Volume 3 No 6 of Mercator’s World published in 1998.

    Our favourite features is “Victory at Sea – How George Anson Became Leader of the British Navy”. Having said that, we do not like the title as he became the “Father” of the Royal Navy for many reasons, albeit including the incredible circumnavigation and stealing of the Spanish gold, the story of this feature.

    An eight page article nicely illustrated, mostly from images and maps out of the official account. The charming engraving “England’s glory. Wagons heading into the Tower of London with the Spanish treasure” is a very rare engraving the originator unknown.

    Provides fresh insight into the voyage particularly as you would expect concerning the charts and the route taken and the mistakes made and bad luck encountered. It is a lesson in the difficulties had before the problem of the longitude was solved by Harrison’s chronometer.

    Other articles include quite a bit on underwater surveying … Davy Jones Locker etc and Portlan reflection a good one on early sea charts.

    Mercator’s ideas and views on the Anson Voyage.

    $24.00

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  • The Proud Admiral – 19th Century Oil on Board

    The Proud Admiral – 19th Century Oil on Board

    A good sized oil painting 60cm by 47cm for the artwork.

    A traditional 19th Century Naval pose of an Admiral, likely French, resting on his eye glass looking rather vaguely out at sea. Wearing his full naval regalia.

    Painted on board, artist unknown. The oils showing a lot of craquelure. Mounted in a simple gilt frame.

    Admiral contemplating his achievemenets!

    $690.00

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  • The Battle of Lake Champlain (Plattsburgh), and The Battle of Fort McHenry (Baltimore) – The Boston Messenger – 7th October 1814

    The Battle of Lake Champlain (Plattsburgh), and The Battle of Fort McHenry (Baltimore) – The Boston Messenger – 7th October 1814

    An original four page broadsheet … the Boston Messenger published on the 7th October 1812 at the culmination of the War of 1812 between The USA and Britain and its allies.

    Over 150 column inches (half the paper) devoted to reports, commentary and tributes, from both sides, regarding these important battles.

    The Battle of Lake Champlain (Also known as the Battle of Plattsburgh) ended the invasion of the northern states of the USA during the War of 1812. The British army under General Prevost and the Royal Navy under Downie converged on the lakeside town of Plattsburgh which was defended by New York and Vermont militia and detachments of regular troops under General Macomb and ships under Macdonough. The British attacked after dawn on the 11th September 1814 but were defeated after a hard fight in which Downie was killed. Prevost retreated to Canada.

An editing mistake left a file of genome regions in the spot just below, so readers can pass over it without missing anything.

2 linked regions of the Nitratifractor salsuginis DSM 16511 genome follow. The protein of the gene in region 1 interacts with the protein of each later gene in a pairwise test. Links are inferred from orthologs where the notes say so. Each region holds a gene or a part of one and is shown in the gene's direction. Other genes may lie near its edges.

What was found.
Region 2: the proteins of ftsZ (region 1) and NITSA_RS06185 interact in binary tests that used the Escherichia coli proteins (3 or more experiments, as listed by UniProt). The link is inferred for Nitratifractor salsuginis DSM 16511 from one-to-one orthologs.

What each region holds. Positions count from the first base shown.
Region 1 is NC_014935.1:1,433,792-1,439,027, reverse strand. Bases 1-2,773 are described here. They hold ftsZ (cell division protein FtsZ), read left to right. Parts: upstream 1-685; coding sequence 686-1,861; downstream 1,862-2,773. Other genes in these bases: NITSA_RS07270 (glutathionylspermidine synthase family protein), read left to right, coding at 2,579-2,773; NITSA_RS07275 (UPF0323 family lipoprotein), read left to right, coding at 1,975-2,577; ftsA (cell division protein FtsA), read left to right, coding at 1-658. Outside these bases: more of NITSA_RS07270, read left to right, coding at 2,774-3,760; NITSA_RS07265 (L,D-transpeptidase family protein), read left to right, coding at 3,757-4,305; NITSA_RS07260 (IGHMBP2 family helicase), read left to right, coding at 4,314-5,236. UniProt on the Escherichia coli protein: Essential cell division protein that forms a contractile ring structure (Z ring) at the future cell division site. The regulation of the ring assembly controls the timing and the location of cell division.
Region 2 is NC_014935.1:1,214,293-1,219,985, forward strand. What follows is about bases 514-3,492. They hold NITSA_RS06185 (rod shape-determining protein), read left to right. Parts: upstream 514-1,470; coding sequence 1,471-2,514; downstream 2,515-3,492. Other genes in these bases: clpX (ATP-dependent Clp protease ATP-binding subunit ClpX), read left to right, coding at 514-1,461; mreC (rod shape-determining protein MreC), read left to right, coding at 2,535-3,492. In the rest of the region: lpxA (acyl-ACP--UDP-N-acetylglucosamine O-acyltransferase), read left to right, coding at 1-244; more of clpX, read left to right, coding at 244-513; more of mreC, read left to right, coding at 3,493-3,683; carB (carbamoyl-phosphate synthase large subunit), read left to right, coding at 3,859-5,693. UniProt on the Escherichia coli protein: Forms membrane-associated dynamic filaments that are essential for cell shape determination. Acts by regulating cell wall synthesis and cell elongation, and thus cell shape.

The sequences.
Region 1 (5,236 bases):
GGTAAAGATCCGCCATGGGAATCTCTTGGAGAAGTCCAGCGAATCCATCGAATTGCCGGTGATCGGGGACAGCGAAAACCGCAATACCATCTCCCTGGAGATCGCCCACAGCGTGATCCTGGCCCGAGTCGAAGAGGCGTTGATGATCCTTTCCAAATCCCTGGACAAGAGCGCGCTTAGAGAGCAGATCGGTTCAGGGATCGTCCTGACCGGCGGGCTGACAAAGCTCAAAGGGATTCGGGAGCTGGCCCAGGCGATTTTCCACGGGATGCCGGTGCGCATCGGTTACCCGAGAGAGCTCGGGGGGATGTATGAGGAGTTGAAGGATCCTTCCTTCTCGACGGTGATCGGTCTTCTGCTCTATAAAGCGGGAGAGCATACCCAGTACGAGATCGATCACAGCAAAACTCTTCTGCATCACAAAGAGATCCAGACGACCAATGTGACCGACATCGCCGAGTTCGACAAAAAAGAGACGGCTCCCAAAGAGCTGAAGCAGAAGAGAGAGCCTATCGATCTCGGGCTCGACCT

The Battle of Fort McHenry (Also known as the Battle of Baltimore, Maryland) inspired Francis Scott Key to write the “Star Spangled Banner” as he was watching the battle from a British ship! This battle the turning point when US forces warded off a British invasion of the sea port of Baltimore. The British had landed 5,000 troops who first found resistance at the Battle of North Point, some five miles from the city. General Sticker commanding a group of Maryland militia blunted the British attack killing General Ross in command. They were halted. Meanwhile at Fort McHenry 1,000 American soldiers awaited the British bombardment. They had protected the harbour by sinking a line of merchant ships. The attack began on 13th September 1814 using mortars and rockets. The pounding was relentless although inaccurate and little damage was sustained. British Admiral Cochrane decided on a commando style assault in an attempt to distract the American troops. However, it failed and from there the British gave up any hope of success and retreated on 14th September 1814.

    Whilst all this was happening peace negotiations were underway in Europe, also noted in this edition. A Treaty was soon signed to end the war on the basis that prior territories were retained.

    Significant Reports the War of 1812

    $90.00